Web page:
The California Environmental Quality Act, signed into law more than 40 years ago, is a perfect example of how a political decree meant to do one thing can transmogrify into something else entirely.
CEQA was meant to compel state and local officials to catalog, and mitigate where possible, the adverse environmental effects of public works and private developments.
Ultimately, however, it became at best a legal morass and at worst a tool of legal extortion, often for motives that have nothing to do with the environment, such as forcing businesses to unionize. And that misuse, in turn, has spawned a form of crony capitalism as governors gained authority to “streamline” the CEQA process for some projects.
Gov. Jerry Brown, who once declared, “I’ve never seen a CEQA exemption I don’t like,” has been particularly prone to fast-tracking favored projects under 2011 legislation he signed over the objections of environmental groups.
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Sports venues have been particularly blessed for special treatment, most recently the proposed Warriors basketball arena in San Francisco, which is facing some serious local opposition. The “streamlined judicial review” that Brown granted in April is a big setback for arena opponents.
The budget deal that Brown struck with legislative leaders last week includes streamlining for wastewater recycling and groundwater replenishment projects related to the drought, via budget “trailer bills,” plus even more special treatment for the Warriors arena and a $200 million high-rise development in Hollywood.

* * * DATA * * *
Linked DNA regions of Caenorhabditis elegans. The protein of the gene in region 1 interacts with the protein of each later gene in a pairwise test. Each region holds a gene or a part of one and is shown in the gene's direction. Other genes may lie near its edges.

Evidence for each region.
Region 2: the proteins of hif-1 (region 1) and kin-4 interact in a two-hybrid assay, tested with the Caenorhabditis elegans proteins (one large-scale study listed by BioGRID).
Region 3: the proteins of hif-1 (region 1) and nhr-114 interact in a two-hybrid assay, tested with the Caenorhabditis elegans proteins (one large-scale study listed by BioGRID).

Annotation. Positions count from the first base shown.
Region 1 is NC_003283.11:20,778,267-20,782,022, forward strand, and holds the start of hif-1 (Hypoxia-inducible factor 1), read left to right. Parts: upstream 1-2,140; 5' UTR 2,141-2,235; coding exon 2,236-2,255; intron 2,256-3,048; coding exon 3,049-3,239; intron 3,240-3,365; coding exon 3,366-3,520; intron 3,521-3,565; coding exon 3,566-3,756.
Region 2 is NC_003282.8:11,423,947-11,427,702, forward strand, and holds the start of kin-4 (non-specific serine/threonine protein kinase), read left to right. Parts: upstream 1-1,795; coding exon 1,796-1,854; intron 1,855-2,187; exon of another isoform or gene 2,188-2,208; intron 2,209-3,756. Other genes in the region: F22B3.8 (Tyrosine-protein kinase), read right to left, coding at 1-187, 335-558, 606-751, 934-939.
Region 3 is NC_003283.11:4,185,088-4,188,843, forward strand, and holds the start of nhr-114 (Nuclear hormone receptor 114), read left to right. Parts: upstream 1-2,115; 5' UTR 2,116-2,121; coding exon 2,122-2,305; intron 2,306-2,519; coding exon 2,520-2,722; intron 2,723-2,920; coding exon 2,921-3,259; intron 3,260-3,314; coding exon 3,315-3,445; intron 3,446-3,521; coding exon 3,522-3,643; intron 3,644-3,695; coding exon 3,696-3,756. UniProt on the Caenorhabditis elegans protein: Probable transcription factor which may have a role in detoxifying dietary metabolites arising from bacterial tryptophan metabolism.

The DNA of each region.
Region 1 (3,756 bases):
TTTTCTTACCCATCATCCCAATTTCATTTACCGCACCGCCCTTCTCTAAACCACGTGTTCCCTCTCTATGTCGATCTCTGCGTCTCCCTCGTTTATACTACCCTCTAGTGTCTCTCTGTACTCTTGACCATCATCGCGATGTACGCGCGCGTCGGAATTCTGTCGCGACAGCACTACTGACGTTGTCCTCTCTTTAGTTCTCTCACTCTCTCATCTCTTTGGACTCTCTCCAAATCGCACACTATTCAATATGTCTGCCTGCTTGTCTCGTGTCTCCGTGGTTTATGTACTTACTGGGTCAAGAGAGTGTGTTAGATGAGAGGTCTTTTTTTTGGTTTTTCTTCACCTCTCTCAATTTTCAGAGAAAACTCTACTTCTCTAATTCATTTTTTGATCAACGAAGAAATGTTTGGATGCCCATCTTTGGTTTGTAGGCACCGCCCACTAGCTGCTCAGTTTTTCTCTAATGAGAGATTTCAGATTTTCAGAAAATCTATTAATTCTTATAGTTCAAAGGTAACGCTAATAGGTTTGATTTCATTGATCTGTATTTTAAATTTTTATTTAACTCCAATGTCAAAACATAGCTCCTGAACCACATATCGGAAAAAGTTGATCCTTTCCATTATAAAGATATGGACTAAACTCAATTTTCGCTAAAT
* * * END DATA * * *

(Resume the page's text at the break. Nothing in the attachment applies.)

The most recent CEQA actions drew pointed criticism from Kristin Olsen, the Republican leader of the Assembly, who said Brown should give equal consideration to water-supply projects, such as desalinization plants and two new proposed reservoirs. And environmental groups such as the Sierra Club are equally critical from the opposite perspective.
A governor’s power to give favored projects relief from the complex and lengthy CEQA process is a poor substitute for broader reform. Why should projects that one politician favors – for whatever reasons – be given special treatment, while others must slog their way through CEQA’s political and legal minefield?
Brown says he wants broader CEQA reform, once calling it “the Lord’s work” and citing his experiences as mayor of Oakland.
However, as with other difficult issues – tax reform, for example – he’s been unwilling to spend the political capital that overhauling CEQA would require. He seems quite content to exercise his personal power to give CEQA relief and sign legislation for extra relief that may be labeled a budget “trailer bill” but has nothing to do with the budget.
Perhaps Brown’s motives for choosing favored projects are as pure as the Sierra snow – if it ever snows again – but it’s a recipe for future corruption.